The first knives made by a member of the family, Hoyt Heath Buck, a blacksmith’s apprentice, made Buck Knives in about 1900. Young Buck had developed an effective method of tempering and had used it in his work of rebuilding worn out grub hoes used by local farmers and gardeners. Those for whom he had worked recognized that the rebuilt hoes were superior to new ones. Because of this, one of his customers asked Buck to forge a knife.
Using the same type of worn farriers files that he used to rebuild the cutting edge of hoes, Buck made his first knife, and personal recommendations led to his making others. As the reputation of his knife spread, he began to custom make knives on a regular but part time basis. During the years from 1908 until 1930, Hoyt Buck earned the family’s livelihood by working in the logging industry, but supplemented his income by making knives in his spare time.
A son, Alfred Charles Buck, was born to Hoyt and Daisy Buck in October 20, 1910. After his discharge from the U.S. Coast Guard in 1940, Al Buck settled in San Diego, California. Meanwhile, Hoyt Buck had been ordained a minister and had moved to Mountain Home, Idaho, to pastor a small church. His forge was set up in the church basement and he continued to make knives for local customers.
With our nation’s involvement in World War II, a growing number of the area’s young men would leave for military service with their own knife made by Buck. For the first time, knives made at the Buck forge would gain more than a local reputation for quality as the few fortunate servicemen proudly showed their knives to their comrades-in-arms.
In 1943, Hoyt and Daisy Buck moved to San Diego to join their son. Hoyt began to make knives full-time and Al made knives part-time, whenever he was not as his regular job as a bus driver. The Bucks has reasoned that their knives could be sold by mail order via advertisements in outdoor magazines, since some of their readers could well have been former servicemen who had already learned of the knives made by H. H. Buck. Continuing in the four-decade tradition, most of the early Buck knives were made from old files or power hacksaw blades. They were usually handled in Lucite plastic of various colors, South American lignum vitae, or local desert ironwood. Their reasoning had been sound and business during the 1945-1949 period was good.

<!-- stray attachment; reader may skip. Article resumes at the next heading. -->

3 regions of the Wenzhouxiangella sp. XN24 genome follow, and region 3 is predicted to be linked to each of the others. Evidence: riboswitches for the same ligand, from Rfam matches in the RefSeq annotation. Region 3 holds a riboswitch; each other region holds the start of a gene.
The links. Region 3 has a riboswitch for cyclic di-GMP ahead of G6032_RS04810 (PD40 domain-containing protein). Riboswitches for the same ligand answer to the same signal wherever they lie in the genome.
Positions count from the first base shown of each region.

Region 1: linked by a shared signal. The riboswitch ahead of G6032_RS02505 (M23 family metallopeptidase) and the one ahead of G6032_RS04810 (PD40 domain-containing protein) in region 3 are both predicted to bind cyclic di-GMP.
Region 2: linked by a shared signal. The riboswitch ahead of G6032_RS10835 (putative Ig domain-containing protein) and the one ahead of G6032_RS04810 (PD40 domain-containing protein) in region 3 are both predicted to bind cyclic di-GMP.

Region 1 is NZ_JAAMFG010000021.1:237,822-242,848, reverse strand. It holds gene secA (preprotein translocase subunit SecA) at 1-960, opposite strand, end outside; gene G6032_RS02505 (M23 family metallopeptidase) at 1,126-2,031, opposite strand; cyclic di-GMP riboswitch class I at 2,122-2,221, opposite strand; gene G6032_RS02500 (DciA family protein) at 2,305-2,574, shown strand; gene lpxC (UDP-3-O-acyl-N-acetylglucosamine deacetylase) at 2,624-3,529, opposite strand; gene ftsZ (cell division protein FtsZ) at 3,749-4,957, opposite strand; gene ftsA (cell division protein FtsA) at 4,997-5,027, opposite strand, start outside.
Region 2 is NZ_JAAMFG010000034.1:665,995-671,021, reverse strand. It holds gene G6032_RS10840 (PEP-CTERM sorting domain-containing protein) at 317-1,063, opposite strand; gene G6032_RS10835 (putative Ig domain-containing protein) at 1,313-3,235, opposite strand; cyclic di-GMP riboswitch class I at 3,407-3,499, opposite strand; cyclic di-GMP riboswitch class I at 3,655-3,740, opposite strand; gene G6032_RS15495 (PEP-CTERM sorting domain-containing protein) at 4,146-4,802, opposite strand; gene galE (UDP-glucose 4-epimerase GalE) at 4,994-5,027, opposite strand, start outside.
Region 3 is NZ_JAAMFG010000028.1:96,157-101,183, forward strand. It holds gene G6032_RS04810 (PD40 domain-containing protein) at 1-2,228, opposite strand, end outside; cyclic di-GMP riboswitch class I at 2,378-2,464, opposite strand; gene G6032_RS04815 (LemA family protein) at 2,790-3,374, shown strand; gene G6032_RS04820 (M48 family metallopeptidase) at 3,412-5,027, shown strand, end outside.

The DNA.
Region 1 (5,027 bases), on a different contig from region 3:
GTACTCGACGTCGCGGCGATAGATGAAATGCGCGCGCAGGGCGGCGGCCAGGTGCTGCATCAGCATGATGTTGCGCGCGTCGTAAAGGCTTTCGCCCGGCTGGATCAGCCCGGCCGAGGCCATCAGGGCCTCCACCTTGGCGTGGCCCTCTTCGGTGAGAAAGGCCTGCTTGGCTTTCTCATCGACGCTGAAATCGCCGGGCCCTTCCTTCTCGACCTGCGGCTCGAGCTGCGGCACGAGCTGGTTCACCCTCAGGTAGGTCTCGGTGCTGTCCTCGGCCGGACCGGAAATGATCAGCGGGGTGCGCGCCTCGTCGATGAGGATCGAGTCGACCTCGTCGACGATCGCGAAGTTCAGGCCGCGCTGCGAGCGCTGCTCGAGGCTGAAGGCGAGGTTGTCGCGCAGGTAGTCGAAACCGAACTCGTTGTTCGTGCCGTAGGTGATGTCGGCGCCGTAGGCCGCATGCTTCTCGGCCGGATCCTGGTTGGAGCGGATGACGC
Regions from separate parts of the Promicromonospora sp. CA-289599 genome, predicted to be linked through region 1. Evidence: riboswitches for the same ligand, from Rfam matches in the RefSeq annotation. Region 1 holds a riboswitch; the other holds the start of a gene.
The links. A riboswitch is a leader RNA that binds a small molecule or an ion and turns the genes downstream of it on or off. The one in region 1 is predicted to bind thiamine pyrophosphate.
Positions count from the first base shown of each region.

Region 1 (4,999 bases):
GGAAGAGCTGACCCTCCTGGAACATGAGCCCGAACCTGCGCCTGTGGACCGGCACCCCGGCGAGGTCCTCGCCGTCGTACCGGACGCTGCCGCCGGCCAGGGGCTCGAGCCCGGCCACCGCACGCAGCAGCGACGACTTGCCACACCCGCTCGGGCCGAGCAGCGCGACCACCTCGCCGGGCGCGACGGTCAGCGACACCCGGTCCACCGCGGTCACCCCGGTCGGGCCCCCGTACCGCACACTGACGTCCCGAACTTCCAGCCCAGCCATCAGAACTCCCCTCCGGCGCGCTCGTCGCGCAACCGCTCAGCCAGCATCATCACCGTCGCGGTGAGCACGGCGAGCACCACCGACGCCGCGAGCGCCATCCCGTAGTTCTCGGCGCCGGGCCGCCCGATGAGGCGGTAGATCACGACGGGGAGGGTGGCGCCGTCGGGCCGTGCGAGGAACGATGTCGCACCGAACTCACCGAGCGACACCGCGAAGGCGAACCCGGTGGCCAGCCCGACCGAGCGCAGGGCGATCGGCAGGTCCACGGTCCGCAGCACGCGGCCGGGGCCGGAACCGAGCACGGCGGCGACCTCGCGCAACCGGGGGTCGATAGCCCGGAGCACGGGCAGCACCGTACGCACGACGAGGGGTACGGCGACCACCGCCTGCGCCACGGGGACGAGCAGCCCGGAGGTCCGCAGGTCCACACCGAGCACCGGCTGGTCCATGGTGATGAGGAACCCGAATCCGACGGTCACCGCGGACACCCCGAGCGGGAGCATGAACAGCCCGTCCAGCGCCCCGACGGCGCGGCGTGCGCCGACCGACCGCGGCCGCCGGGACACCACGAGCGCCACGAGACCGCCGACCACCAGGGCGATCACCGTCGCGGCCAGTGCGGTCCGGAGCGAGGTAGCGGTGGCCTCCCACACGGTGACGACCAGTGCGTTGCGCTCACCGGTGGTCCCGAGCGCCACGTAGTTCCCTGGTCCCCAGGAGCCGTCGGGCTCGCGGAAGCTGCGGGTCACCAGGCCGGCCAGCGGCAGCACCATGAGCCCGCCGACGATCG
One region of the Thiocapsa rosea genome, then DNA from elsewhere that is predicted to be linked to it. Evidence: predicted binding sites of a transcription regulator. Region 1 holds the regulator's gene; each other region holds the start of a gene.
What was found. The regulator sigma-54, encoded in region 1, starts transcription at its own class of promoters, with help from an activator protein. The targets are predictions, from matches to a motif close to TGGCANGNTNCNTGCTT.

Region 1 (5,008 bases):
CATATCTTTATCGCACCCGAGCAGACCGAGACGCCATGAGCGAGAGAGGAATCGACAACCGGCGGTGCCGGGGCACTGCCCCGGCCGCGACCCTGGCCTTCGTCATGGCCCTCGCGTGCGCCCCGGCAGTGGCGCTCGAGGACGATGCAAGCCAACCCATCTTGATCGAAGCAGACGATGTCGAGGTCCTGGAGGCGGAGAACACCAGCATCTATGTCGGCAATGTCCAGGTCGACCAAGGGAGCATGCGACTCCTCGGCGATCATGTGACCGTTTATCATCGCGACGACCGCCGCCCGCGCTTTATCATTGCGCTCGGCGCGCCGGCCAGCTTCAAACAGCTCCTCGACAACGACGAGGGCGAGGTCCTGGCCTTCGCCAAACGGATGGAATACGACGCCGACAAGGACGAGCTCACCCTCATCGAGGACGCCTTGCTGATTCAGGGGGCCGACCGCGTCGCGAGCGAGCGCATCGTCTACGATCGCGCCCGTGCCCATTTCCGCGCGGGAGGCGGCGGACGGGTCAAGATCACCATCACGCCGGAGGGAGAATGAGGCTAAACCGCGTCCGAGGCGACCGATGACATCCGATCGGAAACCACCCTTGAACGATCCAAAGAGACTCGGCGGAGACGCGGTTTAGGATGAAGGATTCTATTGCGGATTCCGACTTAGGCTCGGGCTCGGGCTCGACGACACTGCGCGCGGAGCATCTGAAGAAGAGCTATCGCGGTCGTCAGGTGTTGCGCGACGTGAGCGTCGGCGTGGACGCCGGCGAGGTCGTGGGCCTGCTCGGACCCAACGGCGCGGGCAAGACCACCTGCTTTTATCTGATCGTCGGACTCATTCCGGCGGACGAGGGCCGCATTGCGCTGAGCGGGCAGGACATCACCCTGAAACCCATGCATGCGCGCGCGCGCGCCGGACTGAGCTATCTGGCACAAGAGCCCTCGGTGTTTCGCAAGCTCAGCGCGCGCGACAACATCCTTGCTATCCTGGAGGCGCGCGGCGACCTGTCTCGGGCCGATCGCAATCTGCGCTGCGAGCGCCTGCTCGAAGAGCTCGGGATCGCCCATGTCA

Hoyt Buck died in 1949, but his son, Al continued to make knives in the San Diego shop at 1272 San Morena Avenue, San Diego. In 1959, his own son, Charles T. Buck, joined him in the business. Alfred Charles Buck passed away March 31, 1991.
In 1961, incorporation of the business and sale of stock allowed for expansion of the knife business by moving to a large workshop at 3220 Congress Street, San Diego and employing three knife makers. Buck’s line was still limited to fixed blade hunting and filet knives made from files and saw blade steel. Soon, however, a nearby commercial forging company made the blades, which were finished into knives and stamped “Buck” at his company shop. Models produced at this time (1964) included #102 Woodman, #103 Skinner, #105 Pathfinder, #116 Caper, #118 Personal, #119 Special, #120 General and #121 Fisherman.
Noting tang style may make some general determination of a fixed blade Buck knife’s age. The earliest production knives followed the system of their hand made predecessors in that their tangs were threaded and a barrel nut was used to hold on the handle and butt cap. Knives produced after 1962 had a flat tang with the butt pressed on and held with a pin.